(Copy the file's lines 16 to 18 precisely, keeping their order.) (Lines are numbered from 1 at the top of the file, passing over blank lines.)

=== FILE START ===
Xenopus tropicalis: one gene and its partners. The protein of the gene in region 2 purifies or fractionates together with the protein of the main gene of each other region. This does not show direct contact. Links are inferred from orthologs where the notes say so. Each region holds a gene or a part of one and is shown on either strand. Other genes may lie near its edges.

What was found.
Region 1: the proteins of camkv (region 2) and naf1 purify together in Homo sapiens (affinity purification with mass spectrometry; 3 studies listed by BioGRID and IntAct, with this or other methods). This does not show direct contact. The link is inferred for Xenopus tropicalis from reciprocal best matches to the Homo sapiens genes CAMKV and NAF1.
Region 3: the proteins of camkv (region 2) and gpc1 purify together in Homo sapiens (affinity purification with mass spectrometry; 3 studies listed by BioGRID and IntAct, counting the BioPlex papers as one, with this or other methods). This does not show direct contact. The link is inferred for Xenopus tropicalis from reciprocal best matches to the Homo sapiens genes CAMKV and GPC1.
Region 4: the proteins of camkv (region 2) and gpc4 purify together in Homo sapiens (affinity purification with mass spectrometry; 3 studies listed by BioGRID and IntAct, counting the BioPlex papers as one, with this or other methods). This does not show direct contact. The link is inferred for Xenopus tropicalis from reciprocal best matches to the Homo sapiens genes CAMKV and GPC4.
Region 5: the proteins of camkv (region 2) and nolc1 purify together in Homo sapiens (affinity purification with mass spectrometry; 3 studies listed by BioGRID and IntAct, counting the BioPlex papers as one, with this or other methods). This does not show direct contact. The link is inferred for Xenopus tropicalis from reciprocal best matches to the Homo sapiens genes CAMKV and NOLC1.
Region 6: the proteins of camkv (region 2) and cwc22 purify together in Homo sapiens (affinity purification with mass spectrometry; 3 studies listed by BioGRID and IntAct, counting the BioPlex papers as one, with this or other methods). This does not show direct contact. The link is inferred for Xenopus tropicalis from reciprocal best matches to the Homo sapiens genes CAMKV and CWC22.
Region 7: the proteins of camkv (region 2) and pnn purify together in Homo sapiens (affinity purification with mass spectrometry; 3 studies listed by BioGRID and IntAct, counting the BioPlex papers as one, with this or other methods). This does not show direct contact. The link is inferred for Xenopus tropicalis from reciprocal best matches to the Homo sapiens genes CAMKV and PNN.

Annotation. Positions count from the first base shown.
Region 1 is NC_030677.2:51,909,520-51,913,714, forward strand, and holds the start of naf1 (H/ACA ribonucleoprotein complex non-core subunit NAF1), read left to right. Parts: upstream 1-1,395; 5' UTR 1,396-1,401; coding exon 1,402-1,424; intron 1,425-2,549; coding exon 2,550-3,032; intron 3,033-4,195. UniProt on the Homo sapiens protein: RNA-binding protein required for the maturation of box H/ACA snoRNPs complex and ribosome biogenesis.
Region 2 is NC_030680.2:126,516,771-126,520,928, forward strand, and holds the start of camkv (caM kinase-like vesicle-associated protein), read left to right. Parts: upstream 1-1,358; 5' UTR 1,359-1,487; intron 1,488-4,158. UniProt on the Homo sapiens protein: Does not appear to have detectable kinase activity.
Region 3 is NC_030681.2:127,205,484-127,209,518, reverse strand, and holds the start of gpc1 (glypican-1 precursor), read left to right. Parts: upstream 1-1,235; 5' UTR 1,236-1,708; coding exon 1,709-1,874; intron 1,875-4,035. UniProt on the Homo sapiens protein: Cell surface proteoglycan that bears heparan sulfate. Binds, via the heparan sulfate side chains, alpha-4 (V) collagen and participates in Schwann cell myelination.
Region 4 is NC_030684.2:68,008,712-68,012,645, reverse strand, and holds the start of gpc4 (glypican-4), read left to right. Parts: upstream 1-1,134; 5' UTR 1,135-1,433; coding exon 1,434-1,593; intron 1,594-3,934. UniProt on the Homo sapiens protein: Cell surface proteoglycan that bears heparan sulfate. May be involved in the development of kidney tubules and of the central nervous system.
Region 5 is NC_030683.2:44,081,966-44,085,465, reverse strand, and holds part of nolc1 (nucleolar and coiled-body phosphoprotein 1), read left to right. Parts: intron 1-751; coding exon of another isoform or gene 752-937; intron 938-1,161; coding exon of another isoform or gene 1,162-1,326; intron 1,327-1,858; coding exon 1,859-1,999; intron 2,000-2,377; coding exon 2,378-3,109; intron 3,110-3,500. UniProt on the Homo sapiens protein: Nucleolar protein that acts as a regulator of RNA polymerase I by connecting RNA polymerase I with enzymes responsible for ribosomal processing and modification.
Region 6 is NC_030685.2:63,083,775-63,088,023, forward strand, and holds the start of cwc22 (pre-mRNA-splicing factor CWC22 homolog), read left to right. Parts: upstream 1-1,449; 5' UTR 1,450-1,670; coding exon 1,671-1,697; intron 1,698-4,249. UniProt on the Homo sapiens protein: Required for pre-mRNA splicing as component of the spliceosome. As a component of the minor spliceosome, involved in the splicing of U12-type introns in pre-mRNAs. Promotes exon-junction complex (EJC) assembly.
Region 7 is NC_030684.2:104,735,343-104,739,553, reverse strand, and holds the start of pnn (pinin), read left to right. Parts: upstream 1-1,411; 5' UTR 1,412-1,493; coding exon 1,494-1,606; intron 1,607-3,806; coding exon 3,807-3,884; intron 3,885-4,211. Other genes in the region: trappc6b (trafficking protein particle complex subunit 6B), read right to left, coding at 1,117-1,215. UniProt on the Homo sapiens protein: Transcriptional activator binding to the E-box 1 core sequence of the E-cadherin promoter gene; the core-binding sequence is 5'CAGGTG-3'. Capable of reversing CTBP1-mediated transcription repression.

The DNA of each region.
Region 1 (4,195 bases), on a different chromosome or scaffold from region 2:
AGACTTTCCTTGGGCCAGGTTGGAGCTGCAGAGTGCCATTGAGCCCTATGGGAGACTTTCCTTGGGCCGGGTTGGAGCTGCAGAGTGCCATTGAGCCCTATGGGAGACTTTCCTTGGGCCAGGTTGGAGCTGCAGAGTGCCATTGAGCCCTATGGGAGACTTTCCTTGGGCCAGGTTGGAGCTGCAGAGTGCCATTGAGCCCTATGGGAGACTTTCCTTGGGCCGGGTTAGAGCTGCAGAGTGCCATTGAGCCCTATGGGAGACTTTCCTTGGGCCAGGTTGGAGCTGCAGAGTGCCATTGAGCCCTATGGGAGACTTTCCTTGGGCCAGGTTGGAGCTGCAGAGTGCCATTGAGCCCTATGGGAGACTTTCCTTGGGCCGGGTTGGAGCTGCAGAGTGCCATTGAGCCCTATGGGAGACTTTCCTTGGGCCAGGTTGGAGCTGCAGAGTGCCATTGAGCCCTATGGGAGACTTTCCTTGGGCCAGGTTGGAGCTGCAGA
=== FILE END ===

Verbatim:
Region 7 is NC_030684.2:104,735,343-104,739,553, reverse strand, and holds the start of pnn (pinin), read left to right. Parts: upstream 1-1,411; 5' UTR 1,412-1,493; coding exon 1,494-1,606; intron 1,607-3,806; coding exon 3,807-3,884; intron 3,885-4,211. Other genes in the region: trappc6b (trafficking protein particle complex subunit 6B), read right to left, coding at 1,117-1,215. UniProt on the Homo sapiens protein: Transcriptional activator binding to the E-box 1 core sequence of the E-cadherin promoter gene; the core-binding sequence is 5'CAGGTG-3'. Capable of reversing CTBP1-mediated transcription repression.

The DNA of each region.
Region 1 (4,195 bases), on a different chromosome or scaffold from region 2: